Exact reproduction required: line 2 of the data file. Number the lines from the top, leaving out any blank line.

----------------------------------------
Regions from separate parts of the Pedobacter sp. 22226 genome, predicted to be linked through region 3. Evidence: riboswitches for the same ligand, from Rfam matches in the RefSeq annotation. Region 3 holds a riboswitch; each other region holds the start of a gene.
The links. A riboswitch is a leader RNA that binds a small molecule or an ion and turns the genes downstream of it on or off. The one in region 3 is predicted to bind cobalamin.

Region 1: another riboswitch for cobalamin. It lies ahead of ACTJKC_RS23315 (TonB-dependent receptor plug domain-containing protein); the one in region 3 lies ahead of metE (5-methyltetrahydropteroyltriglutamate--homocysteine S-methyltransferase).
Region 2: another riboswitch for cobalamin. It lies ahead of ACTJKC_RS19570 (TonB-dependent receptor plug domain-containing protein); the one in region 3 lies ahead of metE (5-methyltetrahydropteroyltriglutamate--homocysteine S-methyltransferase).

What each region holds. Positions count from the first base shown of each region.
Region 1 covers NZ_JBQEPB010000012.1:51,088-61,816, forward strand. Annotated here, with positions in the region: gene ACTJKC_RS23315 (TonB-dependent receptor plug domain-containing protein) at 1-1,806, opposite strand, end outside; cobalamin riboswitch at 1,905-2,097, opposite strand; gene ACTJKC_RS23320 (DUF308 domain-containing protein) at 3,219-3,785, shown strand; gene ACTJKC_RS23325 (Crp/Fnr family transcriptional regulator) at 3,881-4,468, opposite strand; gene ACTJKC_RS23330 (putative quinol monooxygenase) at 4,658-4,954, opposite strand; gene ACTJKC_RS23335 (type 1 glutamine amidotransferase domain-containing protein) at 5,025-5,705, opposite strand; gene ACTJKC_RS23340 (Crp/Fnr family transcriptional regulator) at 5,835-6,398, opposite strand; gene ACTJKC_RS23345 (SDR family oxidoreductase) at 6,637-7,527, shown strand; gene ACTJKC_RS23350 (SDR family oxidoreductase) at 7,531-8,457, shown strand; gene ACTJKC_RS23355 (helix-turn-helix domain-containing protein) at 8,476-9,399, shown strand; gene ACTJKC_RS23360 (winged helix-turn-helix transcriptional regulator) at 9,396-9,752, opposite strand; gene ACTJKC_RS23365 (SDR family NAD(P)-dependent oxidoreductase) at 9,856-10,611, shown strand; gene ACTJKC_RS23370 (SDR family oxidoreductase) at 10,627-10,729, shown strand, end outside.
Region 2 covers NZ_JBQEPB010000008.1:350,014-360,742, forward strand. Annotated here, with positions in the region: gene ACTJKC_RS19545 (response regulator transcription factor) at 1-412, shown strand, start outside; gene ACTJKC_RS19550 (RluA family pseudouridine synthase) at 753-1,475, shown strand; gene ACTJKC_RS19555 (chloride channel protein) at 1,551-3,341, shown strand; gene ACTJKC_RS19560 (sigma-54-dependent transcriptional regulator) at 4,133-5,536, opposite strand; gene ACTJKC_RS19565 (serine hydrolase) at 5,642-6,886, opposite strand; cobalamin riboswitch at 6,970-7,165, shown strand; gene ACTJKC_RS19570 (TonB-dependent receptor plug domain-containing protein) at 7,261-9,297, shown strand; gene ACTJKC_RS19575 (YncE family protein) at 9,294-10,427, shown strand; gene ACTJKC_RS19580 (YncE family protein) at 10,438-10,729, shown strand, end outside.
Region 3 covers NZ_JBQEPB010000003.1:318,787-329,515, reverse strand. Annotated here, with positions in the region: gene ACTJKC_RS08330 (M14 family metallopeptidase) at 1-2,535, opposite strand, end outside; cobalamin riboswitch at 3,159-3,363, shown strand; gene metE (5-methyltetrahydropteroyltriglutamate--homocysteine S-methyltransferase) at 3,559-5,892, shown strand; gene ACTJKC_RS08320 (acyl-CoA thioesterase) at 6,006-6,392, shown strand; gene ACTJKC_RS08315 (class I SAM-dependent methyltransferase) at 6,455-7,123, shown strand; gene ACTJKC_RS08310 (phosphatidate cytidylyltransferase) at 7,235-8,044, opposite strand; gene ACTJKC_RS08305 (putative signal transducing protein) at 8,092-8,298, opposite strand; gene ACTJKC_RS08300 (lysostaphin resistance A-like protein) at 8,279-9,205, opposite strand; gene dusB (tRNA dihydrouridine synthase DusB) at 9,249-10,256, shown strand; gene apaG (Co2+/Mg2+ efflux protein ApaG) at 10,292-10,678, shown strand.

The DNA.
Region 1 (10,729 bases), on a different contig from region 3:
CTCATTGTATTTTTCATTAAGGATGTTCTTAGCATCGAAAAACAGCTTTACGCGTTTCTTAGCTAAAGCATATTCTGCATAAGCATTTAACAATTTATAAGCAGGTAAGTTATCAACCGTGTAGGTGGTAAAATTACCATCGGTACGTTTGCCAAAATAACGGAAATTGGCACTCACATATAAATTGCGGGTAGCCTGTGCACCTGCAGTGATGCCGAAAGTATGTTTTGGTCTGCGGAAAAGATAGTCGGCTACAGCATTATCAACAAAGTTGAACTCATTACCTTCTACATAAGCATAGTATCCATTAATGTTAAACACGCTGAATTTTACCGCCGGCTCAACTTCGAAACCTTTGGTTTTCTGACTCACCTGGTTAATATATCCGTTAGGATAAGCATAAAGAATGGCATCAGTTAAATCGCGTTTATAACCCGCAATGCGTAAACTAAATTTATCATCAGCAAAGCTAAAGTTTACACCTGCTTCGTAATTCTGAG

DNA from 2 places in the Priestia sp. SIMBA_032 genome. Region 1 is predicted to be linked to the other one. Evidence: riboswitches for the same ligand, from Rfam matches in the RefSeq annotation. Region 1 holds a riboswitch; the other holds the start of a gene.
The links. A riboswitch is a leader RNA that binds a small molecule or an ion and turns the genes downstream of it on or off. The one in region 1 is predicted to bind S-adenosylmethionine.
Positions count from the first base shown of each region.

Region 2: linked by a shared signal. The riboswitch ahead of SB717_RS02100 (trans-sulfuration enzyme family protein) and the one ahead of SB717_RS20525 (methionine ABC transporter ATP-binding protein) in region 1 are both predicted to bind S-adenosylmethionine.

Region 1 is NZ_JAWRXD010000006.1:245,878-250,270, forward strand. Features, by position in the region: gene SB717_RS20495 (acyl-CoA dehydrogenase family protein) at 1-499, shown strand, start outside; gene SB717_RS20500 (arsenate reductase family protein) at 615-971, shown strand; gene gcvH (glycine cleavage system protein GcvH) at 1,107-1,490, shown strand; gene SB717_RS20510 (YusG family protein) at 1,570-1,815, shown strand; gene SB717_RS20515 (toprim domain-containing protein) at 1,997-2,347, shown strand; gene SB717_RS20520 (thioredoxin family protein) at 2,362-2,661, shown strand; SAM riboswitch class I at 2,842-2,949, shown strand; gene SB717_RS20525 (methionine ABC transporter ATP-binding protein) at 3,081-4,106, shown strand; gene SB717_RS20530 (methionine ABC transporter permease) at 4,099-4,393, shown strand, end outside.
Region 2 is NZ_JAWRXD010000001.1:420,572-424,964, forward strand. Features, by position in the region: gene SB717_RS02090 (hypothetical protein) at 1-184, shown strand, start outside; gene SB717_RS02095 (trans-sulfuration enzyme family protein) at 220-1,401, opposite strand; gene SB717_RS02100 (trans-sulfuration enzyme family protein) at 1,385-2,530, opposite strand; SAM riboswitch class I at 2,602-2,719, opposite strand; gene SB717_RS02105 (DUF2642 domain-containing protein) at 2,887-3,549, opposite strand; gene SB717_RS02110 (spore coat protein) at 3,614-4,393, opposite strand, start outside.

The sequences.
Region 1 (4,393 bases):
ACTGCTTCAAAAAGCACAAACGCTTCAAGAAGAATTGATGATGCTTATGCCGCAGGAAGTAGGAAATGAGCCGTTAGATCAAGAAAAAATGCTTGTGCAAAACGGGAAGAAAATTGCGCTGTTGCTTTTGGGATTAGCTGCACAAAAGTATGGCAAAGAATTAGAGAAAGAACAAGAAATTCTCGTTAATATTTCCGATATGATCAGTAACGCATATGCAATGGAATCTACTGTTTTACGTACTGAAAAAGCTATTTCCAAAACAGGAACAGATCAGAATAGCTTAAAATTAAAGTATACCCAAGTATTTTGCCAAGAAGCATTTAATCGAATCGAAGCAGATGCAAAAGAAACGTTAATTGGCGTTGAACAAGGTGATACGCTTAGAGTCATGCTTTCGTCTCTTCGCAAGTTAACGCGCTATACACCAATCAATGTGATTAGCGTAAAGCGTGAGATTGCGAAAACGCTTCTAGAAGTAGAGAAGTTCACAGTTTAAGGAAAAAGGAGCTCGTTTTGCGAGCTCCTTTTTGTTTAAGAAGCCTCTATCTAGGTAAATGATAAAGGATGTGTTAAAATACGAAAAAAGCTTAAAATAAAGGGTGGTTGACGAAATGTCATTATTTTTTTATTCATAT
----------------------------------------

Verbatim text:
The links. A riboswitch is a leader RNA that binds a small molecule or an ion and turns the genes downstream of it on or off. The one in region 3 is predicted to bind cobalamin.